You have it to hand it to these MLAs.
The past 47-year history of responsible government in the Northwest Territories is well-seeded with dashed dreams and missed milestones. A few come to mind just these past few years.
From the Northwest Territories getting a failing grade from the Auditor General for the second time in four years over the abysmal state of its child welfare services to its inability to break even barging supplies down the Mackenzie River, failing to hit the mark is a longstanding GNWT tradition.
That’s not to say the government never enjoys success. It just has trouble meeting targets and deadlines.
Which is why I can’t help but admire the sheer audacity of the regular MLAs’ motion on June 3, tabled by Kam Lake MLA Caitlin Cleveland and seconded by Great Slave MLA Katrina Nokleby, calling on the GNWT to put together a “strategy” that would increase the territory’s population and housing by 25 per cent by 2043.
That’s a tall order. Eight years ago, during his budget speech, former Finance Minister Michael Miltenberger proposed increasing the population by 2,000 people within five years. The Negative Nellies – myself included, I’m sure – were in full force, even at that modest number.
We’re still waiting to get there but at least Miltenberger could say it was close. The NWT’s population in 2014 was 43,884. We were at 45,640 during the first quarter of 2022, according to Statistics Canada.
Yet MLAs are swinging at the fences now and throwing the bat. To accomplish a 25 per cent increase by 2043, the territories’ population would have to climb by close to 3,000 people every five years for the next 20 years, and not only that, launch into the teeth of frightful headwinds blowing in economic pessimism as the territories’ diamond mines – representing a quarter of our economy – shut down one by one with few other options for revitalization on the table.
Over at NNSL, we’ve been preparing our first edition of Opportunities North since the start of the pandemic, due to be published in News/North, June 20. I’ll give you a sneak peek at some of the grim tidings uncovered by our dogged features writer Derek Neary.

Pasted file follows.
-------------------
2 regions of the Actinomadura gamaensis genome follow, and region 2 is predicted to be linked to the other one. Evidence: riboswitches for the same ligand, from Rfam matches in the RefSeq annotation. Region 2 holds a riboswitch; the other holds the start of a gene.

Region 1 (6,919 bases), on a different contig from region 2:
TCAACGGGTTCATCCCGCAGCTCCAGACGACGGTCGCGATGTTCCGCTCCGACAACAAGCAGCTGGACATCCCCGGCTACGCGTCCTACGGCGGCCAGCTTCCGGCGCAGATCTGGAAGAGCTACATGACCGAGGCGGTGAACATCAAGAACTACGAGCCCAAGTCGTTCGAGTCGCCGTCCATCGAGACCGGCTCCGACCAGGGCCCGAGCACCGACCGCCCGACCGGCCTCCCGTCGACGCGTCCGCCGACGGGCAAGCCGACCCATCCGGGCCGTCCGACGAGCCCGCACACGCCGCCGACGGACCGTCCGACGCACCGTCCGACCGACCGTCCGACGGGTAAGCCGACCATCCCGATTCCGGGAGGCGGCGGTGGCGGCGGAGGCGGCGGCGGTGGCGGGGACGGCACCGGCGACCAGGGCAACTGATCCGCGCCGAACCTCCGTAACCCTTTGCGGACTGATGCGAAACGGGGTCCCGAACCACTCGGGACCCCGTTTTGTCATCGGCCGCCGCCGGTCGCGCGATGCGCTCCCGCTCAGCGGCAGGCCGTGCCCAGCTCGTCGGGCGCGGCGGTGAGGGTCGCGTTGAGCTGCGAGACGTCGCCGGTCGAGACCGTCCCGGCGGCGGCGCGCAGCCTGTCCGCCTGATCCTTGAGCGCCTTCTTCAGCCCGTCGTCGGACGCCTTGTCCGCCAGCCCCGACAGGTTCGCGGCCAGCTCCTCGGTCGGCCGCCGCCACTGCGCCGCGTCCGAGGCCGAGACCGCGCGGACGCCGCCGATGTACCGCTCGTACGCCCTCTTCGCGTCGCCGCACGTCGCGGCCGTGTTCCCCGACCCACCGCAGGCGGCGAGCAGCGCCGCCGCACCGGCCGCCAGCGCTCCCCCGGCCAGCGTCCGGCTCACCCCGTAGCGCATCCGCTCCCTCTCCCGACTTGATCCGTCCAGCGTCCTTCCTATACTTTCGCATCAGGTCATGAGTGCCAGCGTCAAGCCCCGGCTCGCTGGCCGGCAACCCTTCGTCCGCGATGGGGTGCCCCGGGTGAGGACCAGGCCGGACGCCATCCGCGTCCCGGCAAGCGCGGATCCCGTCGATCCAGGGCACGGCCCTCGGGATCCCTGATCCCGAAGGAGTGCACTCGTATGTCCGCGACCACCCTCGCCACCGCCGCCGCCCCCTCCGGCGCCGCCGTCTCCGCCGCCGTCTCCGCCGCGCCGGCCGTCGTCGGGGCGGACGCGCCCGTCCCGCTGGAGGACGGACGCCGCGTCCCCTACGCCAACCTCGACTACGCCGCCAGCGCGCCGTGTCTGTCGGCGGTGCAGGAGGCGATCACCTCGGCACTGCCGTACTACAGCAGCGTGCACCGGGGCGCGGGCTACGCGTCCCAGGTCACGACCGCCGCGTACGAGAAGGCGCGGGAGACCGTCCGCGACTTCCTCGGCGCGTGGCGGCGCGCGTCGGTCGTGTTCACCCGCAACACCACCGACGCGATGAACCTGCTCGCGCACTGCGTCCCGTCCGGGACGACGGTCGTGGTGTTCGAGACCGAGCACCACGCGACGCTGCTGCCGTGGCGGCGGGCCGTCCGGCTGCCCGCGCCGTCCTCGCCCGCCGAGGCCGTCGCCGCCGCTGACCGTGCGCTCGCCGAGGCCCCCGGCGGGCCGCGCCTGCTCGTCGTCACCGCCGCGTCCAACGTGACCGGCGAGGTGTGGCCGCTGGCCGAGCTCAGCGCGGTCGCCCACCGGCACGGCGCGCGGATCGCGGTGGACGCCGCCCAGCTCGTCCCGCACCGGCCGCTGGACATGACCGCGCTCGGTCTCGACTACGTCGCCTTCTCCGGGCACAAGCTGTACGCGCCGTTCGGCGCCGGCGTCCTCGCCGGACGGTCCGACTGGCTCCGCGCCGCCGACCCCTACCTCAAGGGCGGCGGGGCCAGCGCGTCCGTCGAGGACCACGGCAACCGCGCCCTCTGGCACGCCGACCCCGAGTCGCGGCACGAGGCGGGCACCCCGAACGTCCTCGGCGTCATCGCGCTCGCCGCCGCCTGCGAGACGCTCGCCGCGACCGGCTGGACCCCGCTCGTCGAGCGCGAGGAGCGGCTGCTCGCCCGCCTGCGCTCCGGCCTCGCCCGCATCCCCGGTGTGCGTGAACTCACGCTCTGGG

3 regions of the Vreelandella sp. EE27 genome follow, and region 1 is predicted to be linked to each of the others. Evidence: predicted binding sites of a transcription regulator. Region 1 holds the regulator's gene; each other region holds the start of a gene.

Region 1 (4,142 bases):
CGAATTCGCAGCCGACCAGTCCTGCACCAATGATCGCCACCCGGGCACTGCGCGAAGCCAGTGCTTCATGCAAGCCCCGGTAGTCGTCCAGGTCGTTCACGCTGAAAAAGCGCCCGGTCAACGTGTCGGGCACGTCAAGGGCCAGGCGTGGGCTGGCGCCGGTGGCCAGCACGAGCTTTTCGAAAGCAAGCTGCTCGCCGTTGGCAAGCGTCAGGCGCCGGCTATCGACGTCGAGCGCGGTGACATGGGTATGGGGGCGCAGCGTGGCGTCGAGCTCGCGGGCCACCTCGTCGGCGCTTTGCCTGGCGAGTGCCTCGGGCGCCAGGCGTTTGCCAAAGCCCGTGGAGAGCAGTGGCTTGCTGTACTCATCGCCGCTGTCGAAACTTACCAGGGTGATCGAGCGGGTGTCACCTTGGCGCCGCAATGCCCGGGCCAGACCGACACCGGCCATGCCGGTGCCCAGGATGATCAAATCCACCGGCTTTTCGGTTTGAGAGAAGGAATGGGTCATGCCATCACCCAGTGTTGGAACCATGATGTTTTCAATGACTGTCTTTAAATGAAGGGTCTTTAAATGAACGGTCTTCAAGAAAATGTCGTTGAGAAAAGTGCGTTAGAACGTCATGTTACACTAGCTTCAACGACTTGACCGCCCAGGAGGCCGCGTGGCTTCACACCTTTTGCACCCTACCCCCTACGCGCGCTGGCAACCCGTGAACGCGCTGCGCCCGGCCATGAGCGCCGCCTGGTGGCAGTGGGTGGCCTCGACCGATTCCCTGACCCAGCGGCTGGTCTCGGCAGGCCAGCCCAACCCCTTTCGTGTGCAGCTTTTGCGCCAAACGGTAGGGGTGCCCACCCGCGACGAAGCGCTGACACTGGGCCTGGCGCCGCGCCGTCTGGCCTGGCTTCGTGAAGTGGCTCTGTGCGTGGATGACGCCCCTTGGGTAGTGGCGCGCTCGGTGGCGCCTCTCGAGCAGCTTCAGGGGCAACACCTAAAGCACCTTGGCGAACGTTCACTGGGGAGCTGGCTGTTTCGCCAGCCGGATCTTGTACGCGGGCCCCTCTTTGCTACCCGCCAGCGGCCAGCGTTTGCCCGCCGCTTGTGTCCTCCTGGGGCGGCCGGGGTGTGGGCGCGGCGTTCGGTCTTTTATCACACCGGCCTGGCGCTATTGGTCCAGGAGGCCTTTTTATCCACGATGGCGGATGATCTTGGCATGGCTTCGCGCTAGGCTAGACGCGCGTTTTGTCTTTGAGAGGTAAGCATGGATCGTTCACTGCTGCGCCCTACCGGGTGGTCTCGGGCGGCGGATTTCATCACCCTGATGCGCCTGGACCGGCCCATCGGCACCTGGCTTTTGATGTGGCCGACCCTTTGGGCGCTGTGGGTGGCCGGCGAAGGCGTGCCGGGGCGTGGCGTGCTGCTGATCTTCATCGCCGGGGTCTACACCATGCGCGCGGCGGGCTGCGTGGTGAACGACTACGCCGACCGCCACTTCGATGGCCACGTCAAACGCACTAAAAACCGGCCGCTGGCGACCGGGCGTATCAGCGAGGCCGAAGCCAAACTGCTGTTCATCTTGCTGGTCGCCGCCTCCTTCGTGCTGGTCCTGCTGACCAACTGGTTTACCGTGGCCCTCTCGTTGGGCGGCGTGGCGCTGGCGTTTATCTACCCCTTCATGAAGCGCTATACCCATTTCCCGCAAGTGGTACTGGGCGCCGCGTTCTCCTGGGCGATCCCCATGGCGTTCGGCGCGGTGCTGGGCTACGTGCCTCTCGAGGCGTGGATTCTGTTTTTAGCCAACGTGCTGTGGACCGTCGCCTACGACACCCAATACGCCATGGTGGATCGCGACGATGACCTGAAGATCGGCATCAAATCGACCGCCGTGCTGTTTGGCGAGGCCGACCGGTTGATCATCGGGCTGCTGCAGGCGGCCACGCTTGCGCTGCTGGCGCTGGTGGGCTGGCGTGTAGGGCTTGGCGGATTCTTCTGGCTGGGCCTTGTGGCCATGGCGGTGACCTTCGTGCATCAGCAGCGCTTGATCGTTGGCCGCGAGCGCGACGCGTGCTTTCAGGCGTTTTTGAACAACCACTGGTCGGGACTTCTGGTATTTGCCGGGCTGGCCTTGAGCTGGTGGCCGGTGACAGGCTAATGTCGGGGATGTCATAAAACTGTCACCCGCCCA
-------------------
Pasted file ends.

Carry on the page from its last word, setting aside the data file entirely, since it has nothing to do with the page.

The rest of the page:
• NWT’s graduation rate: 60 per cent; 45 per cent in smaller communities
• Aurora College: 20.7 per cent drop in number of graduates from 2018-19
• Mineral exploration: way behind the other two territories at $68.1 million
• NWT Power Corporation: 20 per cent power rate increases expected for Fort Smith, Fort Resolution and Norman Wells
• Employment rate: 72.8, the highest in the country
The last item sounds like a positive and it certainly is in most respects, except if you’re an employer fighting over the same dwindling number of workers in the territory and are having no luck attracting any to move here. There are barely enough healthcare staff to keep the lights on at Stanton Territorial Hospital or keep nurses and teachers in the smaller communities.
And it’s quite obvious we’re not producing enough homegrown graduates to fill these jobs, let alone a state-of-the-art polytechnic university overlooking Yellowknife Bay. So far, we’ve been good at growing government but that will only take us so far if we don’t have a strong private sector, such as with mining, to sustain that growth.
NNSL recently received a comment on a job ad for a reporter on our Facebook page, asking why we’re not doing more to hire Northern writers. In an ideal world, most of our editorial staff would be from the North, but for a variety of reasons, the majority come from down south. This is the case with all other media companies in the North.
The fact is, post-Covid, it’s been very difficult recruiting people. I’m hearing this from everybody, including the GNWT. In approving Cleveland’s motion, Frame Lake MLA Kevin O’Reilly advised the territory must be ready for an influx of “climate refugees.” I’m sure his suggestion is sincere but I must admit my inclination is to avoid telling potential recruits down south how nice and cold it is outside.
The reality is, increasing the population by 11,250 people over 20 years is not a very realistic proposition given the circumstances. I agree with every word of the motion but it’s a mighty mountain to climb and risks being yet another unattainable benchmark.
MLAs can argue now is the time for a bold strategy but we’ve seen this movie before. There’s bold ambition, and then there’s just sinking into parody. Which one will it be?